Walker Hall, Petitioner, v. Bjl Coal Company, Inc.; Director, Office of Workers'compensation Programs, United States Department Oflabor, Respondents, 4 F.3d 993 (6th Cir. 1993)

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US Court of Appeals for the Sixth Circuit - 4 F.3d 993 (6th Cir. 1993) Aug. 16, 1993

Before: JONES and NORRIS, Circuit Judges, and JARVIS, Chief District Judge.* 


Walker Hall, pro se, petitions for review of Benefits Review Board's (BRB) decision denying him benefits under the Black Lung Benefits Act. 30 U.S.C. §§ 901-945. This case has been referred to a panel of the court pursuant to Rule 9(a), Rules of the Sixth Circuit. Upon examination, this panel unanimously agrees that oral argument is not needed. Fed. R. App. P. 34(a).

This miner filed an application for benefits in September of 1984. This claim was denied administratively by the Department of Labor, and eventually a hearing was held before an Administrative Law Judge (ALJ) on September 26, 1990. Thereafter, the ALJ issued a Decision and Order Denying Benefits, on March 4, 1991.

Based upon the physicians' opinions of record, the ALJ determined that Hall had established he suffered from pneumoconiosis, pursuant to 20 C.F.R. Sec. 718.204(a) (4). However, the ALJ found that none of the evidence established that Hall was totally disabled due to pneumoconiosis in order to be entitled to benefits. This determination was affirmed by the BRB, on appeal.

On appeal to this court, Hall makes a general request that this court overrule the ALJ's decision, and award benefits. Hall has also filed with this court a motion to remand the case to the "Department of Labor in Pikeville, Kentucky, for the consideration of new evidence."

This court has recognized that it must affirm the BRB's decision if the Board has not committed any legal error or exceeded its statutory scope of review of the ALJ's factual determinations. Director, OWCP v. Quarto Mining Co., 901 F.2d 532, 536 (6th Cir. 1990). This court must review the decision below only to decide whether it is supported by substantial evidence and is in accordance with the applicable law. Kolesar v. Youghiogheny & Ohio Coal Co., 760 F.2d 728, 729 (6th Cir. 1985) (per curiam). Substantial evidence is that relevant evidence which a reasonable mind would accept as adequate to support a conclusion. Ramey v. Kentland Elkhorn Coal Corp., 755 F.2d 485, 488 (6th Cir. 1985).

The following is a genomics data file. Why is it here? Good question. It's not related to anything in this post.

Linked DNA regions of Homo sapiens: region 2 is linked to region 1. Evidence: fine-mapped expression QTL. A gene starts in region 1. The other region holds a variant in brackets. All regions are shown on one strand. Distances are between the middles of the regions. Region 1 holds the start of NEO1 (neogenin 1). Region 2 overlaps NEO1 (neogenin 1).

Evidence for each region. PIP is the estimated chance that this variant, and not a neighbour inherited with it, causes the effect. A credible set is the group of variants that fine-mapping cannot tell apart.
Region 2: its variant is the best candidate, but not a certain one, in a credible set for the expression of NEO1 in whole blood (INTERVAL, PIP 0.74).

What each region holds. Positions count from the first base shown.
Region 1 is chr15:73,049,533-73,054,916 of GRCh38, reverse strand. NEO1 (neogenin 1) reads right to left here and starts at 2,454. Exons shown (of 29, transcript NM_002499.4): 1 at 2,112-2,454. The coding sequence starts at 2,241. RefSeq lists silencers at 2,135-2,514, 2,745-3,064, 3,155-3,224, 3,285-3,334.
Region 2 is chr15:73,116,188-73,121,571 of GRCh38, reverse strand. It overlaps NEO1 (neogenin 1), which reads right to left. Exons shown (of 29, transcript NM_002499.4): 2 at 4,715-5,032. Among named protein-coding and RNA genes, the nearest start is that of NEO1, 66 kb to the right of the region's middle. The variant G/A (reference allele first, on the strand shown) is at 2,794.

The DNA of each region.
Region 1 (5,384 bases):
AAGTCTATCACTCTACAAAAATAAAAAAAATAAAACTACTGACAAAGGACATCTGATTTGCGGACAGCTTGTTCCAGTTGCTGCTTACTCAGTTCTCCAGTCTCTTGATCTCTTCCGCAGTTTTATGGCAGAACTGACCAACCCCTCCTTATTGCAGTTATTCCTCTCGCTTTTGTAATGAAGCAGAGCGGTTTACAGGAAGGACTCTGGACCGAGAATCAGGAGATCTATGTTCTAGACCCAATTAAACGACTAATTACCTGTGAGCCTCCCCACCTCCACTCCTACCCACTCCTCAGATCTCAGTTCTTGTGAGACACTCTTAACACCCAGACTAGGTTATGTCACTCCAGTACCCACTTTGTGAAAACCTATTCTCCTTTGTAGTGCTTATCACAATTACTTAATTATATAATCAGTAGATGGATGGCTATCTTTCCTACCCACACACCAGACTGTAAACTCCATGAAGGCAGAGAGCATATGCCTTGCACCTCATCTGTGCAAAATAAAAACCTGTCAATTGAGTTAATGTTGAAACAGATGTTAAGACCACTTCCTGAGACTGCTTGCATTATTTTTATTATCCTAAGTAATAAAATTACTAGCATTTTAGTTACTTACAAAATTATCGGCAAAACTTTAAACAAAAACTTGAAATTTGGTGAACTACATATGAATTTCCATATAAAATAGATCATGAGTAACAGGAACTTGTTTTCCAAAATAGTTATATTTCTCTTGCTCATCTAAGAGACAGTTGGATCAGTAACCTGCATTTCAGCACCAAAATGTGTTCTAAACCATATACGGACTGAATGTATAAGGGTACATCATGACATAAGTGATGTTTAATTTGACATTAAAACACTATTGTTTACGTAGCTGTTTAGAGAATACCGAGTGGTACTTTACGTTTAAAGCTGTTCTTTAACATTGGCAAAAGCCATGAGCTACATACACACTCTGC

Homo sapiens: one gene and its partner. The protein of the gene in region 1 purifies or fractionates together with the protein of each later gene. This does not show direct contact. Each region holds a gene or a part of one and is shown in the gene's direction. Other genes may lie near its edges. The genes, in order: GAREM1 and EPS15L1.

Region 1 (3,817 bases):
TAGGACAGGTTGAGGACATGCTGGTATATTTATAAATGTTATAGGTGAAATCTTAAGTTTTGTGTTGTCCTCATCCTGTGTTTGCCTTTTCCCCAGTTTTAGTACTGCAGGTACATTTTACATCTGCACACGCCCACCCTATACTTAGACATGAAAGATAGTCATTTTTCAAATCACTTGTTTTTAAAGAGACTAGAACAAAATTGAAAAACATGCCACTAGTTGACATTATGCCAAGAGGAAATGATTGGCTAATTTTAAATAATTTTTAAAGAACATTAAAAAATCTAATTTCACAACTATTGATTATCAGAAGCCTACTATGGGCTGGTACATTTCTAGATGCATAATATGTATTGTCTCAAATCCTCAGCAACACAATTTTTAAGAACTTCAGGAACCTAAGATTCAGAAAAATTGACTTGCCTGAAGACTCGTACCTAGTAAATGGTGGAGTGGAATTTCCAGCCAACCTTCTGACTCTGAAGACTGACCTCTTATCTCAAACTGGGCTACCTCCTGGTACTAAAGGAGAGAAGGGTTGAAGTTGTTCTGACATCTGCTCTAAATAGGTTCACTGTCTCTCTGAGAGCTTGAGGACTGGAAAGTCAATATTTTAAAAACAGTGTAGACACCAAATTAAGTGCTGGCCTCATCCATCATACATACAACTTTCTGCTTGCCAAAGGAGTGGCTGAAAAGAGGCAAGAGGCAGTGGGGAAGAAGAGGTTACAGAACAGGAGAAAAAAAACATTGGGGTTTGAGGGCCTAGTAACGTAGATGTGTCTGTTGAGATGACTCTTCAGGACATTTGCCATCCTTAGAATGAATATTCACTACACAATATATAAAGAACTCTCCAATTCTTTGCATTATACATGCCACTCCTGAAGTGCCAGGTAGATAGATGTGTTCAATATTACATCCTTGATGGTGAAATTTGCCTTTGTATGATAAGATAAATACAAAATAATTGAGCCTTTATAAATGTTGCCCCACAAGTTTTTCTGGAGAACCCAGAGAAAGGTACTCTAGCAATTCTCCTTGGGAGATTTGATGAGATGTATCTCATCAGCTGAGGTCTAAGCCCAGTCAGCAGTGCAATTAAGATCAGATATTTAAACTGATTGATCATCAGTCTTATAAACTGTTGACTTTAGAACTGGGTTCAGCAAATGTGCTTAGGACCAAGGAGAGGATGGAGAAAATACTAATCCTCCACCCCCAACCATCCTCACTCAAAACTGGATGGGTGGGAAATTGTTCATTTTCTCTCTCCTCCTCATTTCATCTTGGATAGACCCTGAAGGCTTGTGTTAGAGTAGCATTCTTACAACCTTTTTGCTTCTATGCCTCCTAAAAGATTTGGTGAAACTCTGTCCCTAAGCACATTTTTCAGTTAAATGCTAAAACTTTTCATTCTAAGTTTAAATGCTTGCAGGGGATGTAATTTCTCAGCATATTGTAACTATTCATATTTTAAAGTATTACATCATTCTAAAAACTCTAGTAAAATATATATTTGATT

Because this claim was filed after March 31, 1980, the ALJ and Board properly analyzed the claim under Part 718 of the regulations. 20 C.F.R. Sec. 718.2; Saginaw Mining Co. v. Ferda, 879 F.2d 198, 204 (6th Cir. 1989). To establish eligibility for benefits under this part, the miner must show that: 1) he has pneumoconiosis; 2) the pneumoconiosis arose out of coal mine employment; and 3) the pneumoconiosis has rendered him totally disabled. 20 C.F.R. Secs. 718.2, 718.202-718.205; Adams v. Director, OWCP, 886 F.2d 818, 820 (6th Cir. 1989). The claimant bears the burden of proving each of these elements by a preponderance of the evidence. Adams, 886 F.2d at 820.

A thorough review of the entire record reveals that the ALJ accurately and sufficiently summarized all relevant medical evidence submitted by the parties. The ALJ first concluded that the X-ray evidence did not establish the existence of pneumoconiosis under Sec. 718.202(a) (1). Because the ALJ considered the qualifications of the readers, the recency of the X-rays being interpreted, and the quantity of the readings finding pneumoconiosis as opposed to those readings indicating the absence of that disease, the ALJ's determination is supported by substantial evidence. Woodward v. Director, OWCP, No. 92-3282, 1993 U.S.App. LEXIS 7509, at * 13-14 (6th Cir. April 9, 1993); Ferda, 879 F.2d at 205. The ALJ's conclusions that pneumoconiosis could not be established pursuant to Secs. 718.202(a) (2) or 718.202(a) (3) are also supported by substantial evidence, because there is no evidence of biopsy or autopsy in the record, and because complicated pneumoconiosis was not found.